An additional angle to LPB that will be interesting to explore is that of national culture. The initial conceptualization of LPB appears to be grounded in the U.S. national culture. One would expect individualistic cultures, such as that of the U.S., to be more vulnerable to
LPB, as workers in such cultures are apt to make decisions by themselves without checking with colleagues or soliciting input from others (Greenberg, 2002). Comparative analyses involving cultures that differ on dimensions such as individualism-collectivism are needed to determine the extent to which national culture influences LPB.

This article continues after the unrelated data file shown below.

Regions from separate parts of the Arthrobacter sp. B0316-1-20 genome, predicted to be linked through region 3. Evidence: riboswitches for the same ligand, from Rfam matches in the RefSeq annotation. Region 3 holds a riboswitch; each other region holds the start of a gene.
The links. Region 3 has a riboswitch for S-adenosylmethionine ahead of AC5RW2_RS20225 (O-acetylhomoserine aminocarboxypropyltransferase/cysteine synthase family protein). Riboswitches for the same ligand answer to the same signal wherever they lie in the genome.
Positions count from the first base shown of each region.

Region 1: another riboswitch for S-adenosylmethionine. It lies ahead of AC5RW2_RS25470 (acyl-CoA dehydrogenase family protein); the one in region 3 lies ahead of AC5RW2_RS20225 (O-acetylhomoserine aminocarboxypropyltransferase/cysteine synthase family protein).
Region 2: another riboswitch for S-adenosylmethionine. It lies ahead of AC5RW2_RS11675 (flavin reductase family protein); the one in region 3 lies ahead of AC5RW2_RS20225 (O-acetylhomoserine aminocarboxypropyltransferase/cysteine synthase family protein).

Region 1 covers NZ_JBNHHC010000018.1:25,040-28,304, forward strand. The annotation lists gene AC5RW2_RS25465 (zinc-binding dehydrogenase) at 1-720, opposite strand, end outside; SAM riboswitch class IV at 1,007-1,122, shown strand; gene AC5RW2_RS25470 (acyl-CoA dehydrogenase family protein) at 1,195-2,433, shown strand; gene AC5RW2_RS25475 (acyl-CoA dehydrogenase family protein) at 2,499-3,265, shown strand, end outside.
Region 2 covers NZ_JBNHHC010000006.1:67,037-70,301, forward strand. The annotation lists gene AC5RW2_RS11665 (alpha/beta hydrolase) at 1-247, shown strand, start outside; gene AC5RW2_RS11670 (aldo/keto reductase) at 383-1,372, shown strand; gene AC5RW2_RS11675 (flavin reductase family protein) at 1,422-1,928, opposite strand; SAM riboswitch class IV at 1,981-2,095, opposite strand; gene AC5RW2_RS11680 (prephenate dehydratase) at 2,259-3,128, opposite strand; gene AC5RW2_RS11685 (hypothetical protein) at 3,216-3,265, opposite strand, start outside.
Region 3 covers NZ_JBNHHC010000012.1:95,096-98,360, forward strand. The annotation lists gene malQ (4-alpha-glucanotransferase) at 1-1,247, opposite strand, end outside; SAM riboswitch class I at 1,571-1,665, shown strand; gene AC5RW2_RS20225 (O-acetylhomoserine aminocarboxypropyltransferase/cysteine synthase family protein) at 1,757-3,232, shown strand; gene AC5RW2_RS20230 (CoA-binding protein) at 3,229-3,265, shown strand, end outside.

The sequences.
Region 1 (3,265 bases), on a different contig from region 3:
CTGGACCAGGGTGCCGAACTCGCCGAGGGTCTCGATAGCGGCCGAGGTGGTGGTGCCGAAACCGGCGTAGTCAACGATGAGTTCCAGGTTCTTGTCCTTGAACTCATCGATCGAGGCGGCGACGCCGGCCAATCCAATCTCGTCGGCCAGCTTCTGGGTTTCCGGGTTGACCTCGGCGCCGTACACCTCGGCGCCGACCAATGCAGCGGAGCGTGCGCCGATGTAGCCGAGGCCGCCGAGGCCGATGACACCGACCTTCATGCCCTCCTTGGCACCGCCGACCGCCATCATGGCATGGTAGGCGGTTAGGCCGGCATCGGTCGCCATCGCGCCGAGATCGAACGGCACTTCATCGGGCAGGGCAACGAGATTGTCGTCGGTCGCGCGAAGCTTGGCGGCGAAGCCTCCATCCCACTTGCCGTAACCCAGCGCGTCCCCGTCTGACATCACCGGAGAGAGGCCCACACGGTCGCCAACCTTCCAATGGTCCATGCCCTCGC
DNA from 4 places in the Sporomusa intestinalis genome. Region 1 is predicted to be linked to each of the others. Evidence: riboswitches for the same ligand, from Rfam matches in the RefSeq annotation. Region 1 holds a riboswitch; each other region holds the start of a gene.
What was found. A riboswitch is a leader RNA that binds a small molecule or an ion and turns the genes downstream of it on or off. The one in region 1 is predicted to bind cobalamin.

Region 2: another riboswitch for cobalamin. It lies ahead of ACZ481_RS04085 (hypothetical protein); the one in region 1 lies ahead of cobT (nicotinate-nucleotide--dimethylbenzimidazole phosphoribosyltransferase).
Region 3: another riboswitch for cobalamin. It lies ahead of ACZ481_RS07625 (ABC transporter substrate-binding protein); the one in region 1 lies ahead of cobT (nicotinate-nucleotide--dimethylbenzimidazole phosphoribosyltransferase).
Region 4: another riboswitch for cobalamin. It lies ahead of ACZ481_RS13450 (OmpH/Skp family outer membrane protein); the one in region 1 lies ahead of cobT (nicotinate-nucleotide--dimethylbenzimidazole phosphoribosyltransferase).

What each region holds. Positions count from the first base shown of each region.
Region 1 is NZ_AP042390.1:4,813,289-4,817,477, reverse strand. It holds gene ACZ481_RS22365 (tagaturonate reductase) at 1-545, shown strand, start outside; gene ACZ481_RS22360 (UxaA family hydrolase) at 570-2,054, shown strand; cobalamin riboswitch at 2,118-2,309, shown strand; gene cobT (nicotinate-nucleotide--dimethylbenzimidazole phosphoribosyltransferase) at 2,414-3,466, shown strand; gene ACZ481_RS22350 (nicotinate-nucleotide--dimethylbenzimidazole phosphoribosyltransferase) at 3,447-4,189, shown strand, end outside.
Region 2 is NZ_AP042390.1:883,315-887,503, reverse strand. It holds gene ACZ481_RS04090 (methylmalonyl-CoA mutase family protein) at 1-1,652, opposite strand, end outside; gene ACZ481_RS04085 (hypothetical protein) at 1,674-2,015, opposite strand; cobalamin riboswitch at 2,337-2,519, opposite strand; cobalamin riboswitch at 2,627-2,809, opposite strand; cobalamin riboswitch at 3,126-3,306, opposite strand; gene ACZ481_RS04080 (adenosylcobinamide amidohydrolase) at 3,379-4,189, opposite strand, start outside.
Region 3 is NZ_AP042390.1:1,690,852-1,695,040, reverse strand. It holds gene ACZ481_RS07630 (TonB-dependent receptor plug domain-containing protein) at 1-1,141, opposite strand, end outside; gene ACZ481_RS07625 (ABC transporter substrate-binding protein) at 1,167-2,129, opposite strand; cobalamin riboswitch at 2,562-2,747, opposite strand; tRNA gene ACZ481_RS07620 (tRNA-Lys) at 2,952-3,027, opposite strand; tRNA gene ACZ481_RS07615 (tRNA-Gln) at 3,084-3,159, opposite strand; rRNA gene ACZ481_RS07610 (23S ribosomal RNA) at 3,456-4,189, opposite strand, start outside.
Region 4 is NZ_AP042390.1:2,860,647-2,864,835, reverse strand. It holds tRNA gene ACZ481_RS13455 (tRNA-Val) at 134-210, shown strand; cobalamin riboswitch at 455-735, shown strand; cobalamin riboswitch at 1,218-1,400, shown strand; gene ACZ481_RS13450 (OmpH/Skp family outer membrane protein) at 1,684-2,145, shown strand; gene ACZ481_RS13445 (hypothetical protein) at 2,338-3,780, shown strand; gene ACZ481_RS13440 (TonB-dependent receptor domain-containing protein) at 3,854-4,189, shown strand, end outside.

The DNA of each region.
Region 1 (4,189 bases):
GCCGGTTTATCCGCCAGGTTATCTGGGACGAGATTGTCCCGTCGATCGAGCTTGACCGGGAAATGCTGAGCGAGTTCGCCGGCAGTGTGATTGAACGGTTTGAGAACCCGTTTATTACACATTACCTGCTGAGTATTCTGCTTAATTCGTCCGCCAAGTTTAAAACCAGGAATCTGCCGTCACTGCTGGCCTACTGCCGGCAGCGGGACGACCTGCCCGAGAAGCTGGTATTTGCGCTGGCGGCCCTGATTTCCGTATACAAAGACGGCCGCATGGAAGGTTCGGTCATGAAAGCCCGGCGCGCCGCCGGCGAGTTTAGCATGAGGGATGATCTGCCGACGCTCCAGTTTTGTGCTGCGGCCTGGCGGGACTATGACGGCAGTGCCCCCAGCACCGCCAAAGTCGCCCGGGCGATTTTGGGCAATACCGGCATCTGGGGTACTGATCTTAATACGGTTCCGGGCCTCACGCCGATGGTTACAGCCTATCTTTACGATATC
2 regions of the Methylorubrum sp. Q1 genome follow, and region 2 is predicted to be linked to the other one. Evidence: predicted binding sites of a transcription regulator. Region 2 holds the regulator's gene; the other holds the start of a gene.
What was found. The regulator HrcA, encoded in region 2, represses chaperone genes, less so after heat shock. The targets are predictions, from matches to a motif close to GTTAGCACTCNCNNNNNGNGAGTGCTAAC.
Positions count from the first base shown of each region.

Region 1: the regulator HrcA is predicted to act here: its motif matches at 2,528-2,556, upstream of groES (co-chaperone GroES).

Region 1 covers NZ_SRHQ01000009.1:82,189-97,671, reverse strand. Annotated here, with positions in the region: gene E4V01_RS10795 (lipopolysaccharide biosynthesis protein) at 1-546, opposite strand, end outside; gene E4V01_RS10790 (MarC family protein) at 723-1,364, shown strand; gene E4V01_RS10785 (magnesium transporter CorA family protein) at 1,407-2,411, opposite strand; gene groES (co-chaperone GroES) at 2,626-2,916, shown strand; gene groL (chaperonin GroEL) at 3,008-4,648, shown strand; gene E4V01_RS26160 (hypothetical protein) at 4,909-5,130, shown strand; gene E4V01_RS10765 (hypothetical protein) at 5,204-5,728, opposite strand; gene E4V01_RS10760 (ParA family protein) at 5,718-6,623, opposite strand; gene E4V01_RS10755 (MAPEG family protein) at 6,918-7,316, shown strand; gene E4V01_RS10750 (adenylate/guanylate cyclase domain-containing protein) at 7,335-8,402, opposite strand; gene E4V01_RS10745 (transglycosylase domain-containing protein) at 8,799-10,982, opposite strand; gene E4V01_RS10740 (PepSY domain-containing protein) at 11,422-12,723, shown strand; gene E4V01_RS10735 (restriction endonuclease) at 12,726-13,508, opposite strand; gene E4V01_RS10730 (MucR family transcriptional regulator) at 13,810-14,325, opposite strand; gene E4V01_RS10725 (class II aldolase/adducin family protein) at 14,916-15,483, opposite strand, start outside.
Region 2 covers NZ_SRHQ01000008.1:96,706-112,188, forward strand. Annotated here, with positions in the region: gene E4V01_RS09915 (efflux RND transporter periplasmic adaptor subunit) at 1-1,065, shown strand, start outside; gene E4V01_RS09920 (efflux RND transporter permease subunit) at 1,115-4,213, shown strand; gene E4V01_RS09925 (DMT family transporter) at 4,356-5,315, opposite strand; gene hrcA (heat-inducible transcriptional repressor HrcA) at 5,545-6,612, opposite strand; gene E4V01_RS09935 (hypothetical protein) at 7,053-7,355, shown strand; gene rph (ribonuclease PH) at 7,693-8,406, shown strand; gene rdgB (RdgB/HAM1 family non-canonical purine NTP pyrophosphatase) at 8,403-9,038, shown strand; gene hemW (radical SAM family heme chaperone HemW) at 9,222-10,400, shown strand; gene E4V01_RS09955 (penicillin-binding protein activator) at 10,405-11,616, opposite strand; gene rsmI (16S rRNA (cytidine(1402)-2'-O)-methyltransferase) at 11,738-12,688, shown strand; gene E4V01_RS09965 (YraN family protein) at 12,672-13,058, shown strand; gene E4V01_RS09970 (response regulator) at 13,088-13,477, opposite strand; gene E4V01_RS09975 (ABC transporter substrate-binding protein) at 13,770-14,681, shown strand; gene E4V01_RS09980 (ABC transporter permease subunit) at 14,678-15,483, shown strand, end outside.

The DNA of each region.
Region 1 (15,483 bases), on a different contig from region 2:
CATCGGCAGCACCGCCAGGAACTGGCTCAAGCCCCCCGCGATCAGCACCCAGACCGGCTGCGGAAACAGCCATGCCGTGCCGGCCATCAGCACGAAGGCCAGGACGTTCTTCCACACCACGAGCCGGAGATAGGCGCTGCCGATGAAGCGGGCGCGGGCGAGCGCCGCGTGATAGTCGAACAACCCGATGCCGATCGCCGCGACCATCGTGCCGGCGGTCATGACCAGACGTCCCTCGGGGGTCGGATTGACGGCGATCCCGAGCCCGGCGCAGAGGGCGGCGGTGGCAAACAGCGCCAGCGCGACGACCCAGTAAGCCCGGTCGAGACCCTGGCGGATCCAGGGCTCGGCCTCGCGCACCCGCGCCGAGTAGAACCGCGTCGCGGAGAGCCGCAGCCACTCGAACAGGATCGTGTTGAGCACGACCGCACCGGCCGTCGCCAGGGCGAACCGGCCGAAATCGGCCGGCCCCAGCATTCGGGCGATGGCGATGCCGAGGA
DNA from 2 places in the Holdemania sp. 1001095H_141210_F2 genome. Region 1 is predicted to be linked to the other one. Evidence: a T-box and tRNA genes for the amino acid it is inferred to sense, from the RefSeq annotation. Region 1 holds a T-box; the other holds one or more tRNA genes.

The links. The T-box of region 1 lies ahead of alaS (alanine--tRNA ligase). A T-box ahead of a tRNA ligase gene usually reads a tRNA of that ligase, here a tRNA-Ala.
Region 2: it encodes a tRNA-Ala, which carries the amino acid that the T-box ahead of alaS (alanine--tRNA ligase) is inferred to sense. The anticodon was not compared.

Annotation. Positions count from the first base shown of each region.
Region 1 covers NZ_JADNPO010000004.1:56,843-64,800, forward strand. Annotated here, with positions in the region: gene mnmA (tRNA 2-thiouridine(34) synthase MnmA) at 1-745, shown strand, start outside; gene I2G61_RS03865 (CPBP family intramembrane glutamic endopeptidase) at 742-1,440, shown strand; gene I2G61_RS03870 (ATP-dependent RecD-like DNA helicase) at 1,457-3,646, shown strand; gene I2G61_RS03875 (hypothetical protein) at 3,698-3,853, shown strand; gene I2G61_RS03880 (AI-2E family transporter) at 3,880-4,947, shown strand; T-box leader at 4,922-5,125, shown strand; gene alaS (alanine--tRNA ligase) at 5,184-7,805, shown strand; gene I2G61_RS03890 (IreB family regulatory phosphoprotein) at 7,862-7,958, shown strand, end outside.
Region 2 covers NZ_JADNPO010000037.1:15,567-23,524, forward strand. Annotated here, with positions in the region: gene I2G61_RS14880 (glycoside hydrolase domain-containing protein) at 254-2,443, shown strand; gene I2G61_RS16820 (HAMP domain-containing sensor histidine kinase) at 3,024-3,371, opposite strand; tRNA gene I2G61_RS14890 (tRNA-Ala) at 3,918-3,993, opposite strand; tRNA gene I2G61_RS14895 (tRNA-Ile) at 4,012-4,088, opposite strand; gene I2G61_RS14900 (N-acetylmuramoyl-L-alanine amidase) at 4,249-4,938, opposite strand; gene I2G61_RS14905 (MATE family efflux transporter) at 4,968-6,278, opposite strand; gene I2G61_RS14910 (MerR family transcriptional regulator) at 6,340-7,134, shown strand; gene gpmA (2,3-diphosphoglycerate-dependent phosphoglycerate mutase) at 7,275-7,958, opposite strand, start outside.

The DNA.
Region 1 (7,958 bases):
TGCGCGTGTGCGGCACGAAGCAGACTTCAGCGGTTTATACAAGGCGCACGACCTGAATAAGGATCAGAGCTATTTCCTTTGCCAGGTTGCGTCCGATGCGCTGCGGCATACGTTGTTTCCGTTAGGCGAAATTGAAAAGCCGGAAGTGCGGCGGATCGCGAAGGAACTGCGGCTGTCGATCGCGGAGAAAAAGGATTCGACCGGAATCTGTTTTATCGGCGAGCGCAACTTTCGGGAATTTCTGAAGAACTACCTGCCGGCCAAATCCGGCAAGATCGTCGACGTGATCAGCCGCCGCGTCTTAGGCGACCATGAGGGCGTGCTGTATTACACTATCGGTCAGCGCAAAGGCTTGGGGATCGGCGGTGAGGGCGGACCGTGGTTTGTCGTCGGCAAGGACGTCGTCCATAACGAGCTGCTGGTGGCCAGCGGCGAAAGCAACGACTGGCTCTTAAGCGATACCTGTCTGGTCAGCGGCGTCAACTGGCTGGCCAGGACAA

Researchers are also encouraged to examine LPB within the bounded (or limited) rationality decision-making framework (e.g., March & Simon, 1993). The theory of bounded rationality contends that although decision makers try to be rational, they are constrained by limited cognitive capabilities and incomplete information. They do not consider all alternatives or all consequences, and relevant information is frequently not sought. Of particular interest would be the examination of LPB in regard to the limitations that have been identified as contributors to bounded rationality: attention, memory, comprehension, and communication. March (1994) notes that division of labor to mobilize and utilize specialized talents (common in technology application efforts) encourages differentiation of knowledge and leads individuals to use different frameworks for understanding and simplifying their worlds. One manifestation of these different frameworks may be LPB.